This past year, I put everything I thought I knew to the test and threw myself onto the contest stage. No coach, no hired prep guy, just my own knowledge, and willingness to do what needed to be done on a weekly basis for a few months of my life. Surprisingly, I did pretty well, and now, a month and a half later, I'm still pouring over my journal and deceminating what worked, and what can be altered for next time. This is the mindset you need to make gains.
(oh yeah, and consistency over YEARS, not months)



I'm dieting. Fat kids are out of the question...aside from Thursdays and Sundays according to CT. That means, yes, the population of fat kids will grow slightly for about the next three-four months or so or at least until I bring sexy back.


We need to make clones of PX to take care of the fat kid population, like letting loose the natural predator of a pest...


Please elaborate on fish oil timing.


All about natural selection. Darwin would be proud.



Sorry to hijack the topic but how do you time your fish oils?


I was gonna ask the same thing.


sorry to hijack, but stu, I was looking through your pictures and was wondering what type of wrist wraps you are using and if you'd recommend them? I have carpal tunnel and I've been trying out different wrist supports. Also, you look like a smaller dorian yates


Frosted flakes WTF? I got a buddy that works at kelloggs and he told me that whenever they get an order for frosted flakes to go to the states the recipe requires them to double the sugar...nothing else,just sugar.I guess America likes sugar...alot.


There's no question, Dave. This is just a curious question to see how some bodies have responded to various training focal points (Dave Tates TUT for example).

Also, don't be afraid to share something that's more along the lines of a technique that never STOPPED giving you gains, even if it took a while.

For me, before I knew anything about anything, I remember using a bodypart split, and on my quad days once a week, I would squat either 4x10 or 5x5 in an uphill loading fashion. For example, week one would use my lower load to achieve 4x10 or close to it. I'd stick with the weight until all 4 sets of 10 were met. If all 40 happened but it was a struggle, I might keep it an extra session or two to solidify the load.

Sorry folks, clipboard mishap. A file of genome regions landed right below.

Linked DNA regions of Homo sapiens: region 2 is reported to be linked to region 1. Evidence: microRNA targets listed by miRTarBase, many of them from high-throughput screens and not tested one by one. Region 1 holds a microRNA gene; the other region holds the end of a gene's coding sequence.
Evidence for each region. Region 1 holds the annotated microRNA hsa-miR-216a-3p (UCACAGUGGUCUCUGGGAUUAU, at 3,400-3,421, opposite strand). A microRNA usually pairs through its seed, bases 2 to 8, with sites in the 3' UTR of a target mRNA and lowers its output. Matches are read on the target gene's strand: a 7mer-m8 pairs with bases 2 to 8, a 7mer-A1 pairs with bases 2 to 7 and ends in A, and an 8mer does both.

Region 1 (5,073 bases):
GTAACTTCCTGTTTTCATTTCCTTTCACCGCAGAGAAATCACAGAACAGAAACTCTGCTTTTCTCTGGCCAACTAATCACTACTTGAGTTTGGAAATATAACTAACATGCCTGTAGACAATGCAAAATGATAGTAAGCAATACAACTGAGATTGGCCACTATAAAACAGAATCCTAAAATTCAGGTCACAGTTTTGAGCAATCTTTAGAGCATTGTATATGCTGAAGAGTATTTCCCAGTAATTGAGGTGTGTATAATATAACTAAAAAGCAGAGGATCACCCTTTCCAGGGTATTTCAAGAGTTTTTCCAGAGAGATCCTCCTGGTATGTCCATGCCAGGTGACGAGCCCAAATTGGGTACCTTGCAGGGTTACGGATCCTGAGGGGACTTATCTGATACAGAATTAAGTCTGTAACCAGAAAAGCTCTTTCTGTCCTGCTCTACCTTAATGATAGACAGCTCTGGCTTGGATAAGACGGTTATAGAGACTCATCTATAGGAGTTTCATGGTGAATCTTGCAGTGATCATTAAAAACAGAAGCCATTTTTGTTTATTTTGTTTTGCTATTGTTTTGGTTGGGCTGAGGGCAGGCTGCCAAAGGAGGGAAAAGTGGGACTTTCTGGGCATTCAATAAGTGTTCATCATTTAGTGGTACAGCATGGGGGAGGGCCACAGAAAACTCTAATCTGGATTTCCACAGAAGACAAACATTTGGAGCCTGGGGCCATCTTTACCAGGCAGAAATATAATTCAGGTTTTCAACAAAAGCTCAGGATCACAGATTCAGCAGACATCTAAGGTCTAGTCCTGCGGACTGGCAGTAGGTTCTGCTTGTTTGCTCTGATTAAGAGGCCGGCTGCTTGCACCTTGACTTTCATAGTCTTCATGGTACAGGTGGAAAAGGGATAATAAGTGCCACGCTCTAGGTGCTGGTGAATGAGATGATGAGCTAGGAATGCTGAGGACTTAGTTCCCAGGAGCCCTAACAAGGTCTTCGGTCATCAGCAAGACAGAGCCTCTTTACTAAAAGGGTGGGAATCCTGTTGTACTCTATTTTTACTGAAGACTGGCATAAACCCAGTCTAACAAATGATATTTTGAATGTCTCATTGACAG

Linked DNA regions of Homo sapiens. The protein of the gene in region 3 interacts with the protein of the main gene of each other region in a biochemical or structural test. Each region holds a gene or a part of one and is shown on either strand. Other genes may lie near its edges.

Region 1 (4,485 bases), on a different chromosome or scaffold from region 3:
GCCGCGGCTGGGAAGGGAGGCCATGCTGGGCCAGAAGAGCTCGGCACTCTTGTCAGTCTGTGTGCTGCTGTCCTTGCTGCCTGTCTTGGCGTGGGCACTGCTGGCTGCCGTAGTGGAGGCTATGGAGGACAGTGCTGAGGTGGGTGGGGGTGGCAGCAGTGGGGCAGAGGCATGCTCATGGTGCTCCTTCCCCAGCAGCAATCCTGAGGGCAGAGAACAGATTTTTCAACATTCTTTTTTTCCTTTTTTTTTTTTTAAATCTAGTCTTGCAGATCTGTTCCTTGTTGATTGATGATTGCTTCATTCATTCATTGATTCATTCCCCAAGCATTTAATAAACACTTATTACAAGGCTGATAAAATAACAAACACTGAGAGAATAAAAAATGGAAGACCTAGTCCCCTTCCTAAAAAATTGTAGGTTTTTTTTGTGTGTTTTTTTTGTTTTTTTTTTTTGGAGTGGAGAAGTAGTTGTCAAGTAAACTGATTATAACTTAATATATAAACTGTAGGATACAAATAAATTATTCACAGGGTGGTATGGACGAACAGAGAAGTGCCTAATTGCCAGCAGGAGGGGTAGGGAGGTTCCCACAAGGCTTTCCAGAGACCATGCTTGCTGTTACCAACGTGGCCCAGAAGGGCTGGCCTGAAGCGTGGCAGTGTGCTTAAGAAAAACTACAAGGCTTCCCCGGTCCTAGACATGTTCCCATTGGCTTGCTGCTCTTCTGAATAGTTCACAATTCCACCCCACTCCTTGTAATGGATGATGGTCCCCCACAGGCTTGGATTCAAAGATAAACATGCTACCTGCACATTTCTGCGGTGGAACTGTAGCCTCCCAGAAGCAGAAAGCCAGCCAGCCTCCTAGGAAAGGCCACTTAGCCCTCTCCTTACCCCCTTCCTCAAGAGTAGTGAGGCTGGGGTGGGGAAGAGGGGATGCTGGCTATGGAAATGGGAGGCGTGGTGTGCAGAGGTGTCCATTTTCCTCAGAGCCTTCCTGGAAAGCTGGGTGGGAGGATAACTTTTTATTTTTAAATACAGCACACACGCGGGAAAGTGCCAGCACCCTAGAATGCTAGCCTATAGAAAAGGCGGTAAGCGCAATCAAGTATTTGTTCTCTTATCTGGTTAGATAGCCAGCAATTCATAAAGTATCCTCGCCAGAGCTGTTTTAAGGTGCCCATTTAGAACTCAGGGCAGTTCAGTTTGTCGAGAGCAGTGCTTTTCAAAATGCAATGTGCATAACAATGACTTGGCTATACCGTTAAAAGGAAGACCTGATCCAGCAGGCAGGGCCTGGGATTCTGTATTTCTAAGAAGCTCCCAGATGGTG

On week two, I'd load my higher load, hit 5 reps, add 10lbs, go for another set, and I would continue this until I felt I was approaching a 4RM or 5RM. Then I'd usually do the last 2-3 sets just using that weight. The next session I'd go for those heavy loads, I'd start 10lbs less than the load I 'stopped on' the previous session. I did this instinctively for some reason, and even stranger, only really applied it to squatting. It was great because I'd have an upper and lower threshold of loading to track for what I'd work with. The 4x10s would give me nice volume at a very strenuous load, and the way I'd load the 5x5s allowed me to creep into new territory gradually so that it wouldn't become a mental burden.

Over time, this never really stopped working for me. I just feel I could be doing more frequent work to go back to the same exact thing. This may sound obvious, but sometimes I think we can all miss how obvious and simple the paths to progression are.


This is probably pretty weird, but I add sugar to my PWO shakes in lieu of buying waxy maize, dextrose, etc. I haven't noticed any difference.


One of the biggest guys at my gym has never even heard of the concept post-workout nutrition. He just goes home and eats something, a lot of something. Go figure.


That's all I do. Was there something more I'm missing?


The secret formula.

Yeah, I think I remember reading on this site that Trevor Smith used to eat 50 pieces of sushi as his PWO nutrition. To be honest, I'm surprised he didn't eat more @ 400+ pounds.